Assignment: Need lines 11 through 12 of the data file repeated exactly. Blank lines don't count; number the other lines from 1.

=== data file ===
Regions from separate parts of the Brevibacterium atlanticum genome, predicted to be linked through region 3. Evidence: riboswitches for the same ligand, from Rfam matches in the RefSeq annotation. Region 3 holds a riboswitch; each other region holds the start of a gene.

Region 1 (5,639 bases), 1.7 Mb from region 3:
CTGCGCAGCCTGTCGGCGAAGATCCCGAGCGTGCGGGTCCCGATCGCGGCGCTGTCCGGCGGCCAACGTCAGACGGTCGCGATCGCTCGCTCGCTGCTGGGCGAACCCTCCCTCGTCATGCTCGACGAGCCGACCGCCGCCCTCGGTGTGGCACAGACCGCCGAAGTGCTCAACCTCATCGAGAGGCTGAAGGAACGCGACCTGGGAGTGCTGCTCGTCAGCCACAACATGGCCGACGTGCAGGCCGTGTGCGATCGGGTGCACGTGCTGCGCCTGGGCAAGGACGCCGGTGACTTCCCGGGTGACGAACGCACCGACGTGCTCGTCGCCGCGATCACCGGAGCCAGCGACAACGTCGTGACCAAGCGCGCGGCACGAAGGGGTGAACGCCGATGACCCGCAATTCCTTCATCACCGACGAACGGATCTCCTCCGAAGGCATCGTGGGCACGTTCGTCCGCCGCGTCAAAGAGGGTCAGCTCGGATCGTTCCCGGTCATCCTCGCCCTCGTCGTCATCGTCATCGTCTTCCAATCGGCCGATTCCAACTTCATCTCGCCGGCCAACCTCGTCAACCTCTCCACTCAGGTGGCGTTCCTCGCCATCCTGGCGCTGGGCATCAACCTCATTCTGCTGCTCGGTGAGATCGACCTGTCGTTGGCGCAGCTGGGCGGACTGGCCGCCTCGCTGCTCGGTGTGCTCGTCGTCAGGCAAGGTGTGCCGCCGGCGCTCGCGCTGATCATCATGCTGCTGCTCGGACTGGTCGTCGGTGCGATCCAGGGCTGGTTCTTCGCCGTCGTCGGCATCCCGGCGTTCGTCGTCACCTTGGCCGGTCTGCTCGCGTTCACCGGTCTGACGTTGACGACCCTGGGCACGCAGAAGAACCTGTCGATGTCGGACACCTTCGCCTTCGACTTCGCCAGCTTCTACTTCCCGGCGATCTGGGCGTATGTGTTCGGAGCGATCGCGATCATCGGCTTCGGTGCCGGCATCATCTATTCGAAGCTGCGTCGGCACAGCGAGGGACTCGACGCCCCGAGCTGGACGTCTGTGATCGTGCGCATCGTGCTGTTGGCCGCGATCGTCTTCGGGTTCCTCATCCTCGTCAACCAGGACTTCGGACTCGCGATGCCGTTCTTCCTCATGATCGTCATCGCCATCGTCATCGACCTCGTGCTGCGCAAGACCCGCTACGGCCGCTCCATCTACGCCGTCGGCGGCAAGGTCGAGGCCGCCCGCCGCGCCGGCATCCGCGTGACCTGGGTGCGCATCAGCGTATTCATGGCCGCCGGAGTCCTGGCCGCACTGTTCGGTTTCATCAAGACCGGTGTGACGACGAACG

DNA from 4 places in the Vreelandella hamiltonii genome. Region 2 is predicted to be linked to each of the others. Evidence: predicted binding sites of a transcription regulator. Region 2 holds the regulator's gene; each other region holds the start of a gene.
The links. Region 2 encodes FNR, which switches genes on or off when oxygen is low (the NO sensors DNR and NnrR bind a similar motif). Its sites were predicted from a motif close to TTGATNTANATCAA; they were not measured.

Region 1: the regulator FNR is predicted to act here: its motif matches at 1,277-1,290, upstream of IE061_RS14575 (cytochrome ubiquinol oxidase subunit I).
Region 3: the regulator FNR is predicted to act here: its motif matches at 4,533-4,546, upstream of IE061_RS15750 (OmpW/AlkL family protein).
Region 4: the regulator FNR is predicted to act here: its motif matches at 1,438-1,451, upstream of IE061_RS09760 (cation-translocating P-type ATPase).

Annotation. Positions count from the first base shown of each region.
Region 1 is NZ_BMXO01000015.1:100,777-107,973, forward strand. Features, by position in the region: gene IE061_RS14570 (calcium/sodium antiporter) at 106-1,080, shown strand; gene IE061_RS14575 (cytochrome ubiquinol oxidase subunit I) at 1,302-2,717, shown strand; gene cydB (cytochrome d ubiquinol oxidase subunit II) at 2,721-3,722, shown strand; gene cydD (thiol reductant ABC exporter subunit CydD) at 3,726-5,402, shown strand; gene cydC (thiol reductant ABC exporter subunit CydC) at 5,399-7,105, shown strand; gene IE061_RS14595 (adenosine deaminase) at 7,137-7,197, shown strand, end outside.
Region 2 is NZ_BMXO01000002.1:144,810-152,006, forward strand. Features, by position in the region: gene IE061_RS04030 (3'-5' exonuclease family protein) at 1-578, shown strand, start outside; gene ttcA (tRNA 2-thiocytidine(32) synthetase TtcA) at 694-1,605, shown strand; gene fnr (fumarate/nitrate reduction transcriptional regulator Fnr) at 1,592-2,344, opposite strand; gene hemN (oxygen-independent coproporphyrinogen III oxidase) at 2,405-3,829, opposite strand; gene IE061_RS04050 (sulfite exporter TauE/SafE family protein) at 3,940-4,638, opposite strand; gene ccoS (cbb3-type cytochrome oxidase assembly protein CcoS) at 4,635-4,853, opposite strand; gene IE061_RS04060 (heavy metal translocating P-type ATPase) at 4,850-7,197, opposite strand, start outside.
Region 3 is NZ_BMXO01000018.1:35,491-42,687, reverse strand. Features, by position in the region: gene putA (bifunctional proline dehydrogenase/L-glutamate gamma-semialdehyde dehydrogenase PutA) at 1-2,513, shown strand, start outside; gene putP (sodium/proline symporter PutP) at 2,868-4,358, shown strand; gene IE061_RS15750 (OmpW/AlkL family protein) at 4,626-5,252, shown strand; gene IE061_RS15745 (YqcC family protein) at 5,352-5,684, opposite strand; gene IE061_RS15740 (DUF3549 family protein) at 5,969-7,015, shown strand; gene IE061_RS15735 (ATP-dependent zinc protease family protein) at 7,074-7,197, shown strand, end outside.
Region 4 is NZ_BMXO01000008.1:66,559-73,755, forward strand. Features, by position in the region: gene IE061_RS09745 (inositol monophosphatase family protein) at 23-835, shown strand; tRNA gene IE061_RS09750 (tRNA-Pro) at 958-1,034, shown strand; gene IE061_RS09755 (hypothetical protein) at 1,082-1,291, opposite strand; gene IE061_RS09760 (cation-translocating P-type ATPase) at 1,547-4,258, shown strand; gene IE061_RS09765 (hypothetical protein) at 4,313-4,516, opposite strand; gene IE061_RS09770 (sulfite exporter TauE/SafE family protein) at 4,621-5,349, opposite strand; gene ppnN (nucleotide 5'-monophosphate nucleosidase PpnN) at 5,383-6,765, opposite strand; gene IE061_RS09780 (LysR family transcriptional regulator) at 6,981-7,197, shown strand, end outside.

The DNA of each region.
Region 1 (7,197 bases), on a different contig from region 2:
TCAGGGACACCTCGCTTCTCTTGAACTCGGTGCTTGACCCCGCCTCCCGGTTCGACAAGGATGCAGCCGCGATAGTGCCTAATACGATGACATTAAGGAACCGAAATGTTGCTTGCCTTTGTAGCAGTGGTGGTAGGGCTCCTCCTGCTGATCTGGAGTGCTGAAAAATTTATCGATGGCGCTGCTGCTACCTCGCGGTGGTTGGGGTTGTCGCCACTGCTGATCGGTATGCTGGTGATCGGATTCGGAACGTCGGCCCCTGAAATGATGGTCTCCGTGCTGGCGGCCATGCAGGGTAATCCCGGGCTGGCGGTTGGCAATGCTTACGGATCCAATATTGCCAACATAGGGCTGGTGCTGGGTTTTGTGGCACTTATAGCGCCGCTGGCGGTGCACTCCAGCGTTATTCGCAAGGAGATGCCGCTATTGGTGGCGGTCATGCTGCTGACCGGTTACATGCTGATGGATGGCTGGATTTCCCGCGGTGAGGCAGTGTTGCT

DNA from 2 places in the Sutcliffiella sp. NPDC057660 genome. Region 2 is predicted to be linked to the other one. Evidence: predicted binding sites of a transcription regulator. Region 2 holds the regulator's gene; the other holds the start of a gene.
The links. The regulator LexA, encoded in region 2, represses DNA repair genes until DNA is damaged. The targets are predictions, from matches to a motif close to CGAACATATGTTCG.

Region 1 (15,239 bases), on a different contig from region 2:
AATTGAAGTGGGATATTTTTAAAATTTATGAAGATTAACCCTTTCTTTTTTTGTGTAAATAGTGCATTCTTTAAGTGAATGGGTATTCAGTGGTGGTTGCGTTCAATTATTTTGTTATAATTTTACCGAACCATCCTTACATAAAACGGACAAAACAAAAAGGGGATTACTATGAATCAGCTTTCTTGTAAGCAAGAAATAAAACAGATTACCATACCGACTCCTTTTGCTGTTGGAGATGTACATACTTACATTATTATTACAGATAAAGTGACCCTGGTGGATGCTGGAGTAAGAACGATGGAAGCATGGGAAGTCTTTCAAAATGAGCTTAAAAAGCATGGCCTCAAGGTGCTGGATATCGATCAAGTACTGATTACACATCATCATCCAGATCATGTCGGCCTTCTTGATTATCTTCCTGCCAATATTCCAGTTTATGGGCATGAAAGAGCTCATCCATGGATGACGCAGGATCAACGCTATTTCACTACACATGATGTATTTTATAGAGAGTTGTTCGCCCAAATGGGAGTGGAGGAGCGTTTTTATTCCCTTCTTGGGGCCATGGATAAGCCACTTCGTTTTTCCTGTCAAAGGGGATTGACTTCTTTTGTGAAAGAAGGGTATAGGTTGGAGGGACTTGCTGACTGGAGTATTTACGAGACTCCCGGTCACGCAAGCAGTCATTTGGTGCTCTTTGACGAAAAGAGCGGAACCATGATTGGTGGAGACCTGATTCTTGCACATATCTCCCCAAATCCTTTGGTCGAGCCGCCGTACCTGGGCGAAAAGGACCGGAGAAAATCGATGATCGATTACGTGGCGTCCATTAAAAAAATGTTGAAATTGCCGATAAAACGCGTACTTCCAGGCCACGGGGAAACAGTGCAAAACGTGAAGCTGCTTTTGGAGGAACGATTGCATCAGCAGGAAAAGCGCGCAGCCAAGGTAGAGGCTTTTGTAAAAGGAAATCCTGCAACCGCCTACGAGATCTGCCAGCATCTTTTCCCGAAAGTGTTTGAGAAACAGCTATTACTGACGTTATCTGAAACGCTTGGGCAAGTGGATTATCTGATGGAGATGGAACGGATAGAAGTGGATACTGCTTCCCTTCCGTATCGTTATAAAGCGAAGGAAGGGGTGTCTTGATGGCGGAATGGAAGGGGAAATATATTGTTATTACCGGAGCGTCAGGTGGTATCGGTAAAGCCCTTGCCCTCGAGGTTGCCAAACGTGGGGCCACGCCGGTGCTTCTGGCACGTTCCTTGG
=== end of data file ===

Region 2 is NZ_BMXO01000002.1:144,810-152,006, forward strand. Features, by position in the region: gene IE061_RS04030 (3'-5' exonuclease family protein) at 1-578, shown strand, start outside; gene ttcA (tRNA 2-thiocytidine(32) synthetase TtcA) at 694-1,605, shown strand; gene fnr (fumarate/nitrate reduction transcriptional regulator Fnr) at 1,592-2,344, opposite strand; gene hemN (oxygen-independent coproporphyrinogen III oxidase) at 2,405-3,829, opposite strand; gene IE061_RS04050 (sulfite exporter TauE/SafE family protein) at 3,940-4,638, opposite strand; gene ccoS (cbb3-type cytochrome oxidase assembly protein CcoS) at 4,635-4,853, opposite strand; gene IE061_RS04060 (heavy metal translocating P-type ATPase) at 4,850-7,197, opposite strand, start outside.
Region 3 is NZ_BMXO01000018.1:35,491-42,687, reverse strand. Features, by position in the region: gene putA (bifunctional proline dehydrogenase/L-glutamate gamma-semialdehyde dehydrogenase PutA) at 1-2,513, shown strand, start outside; gene putP (sodium/proline symporter PutP) at 2,868-4,358, shown strand; gene IE061_RS15750 (OmpW/AlkL family protein) at 4,626-5,252, shown strand; gene IE061_RS15745 (YqcC family protein) at 5,352-5,684, opposite strand; gene IE061_RS15740 (DUF3549 family protein) at 5,969-7,015, shown strand; gene IE061_RS15735 (ATP-dependent zinc protease family protein) at 7,074-7,197, shown strand, end outside.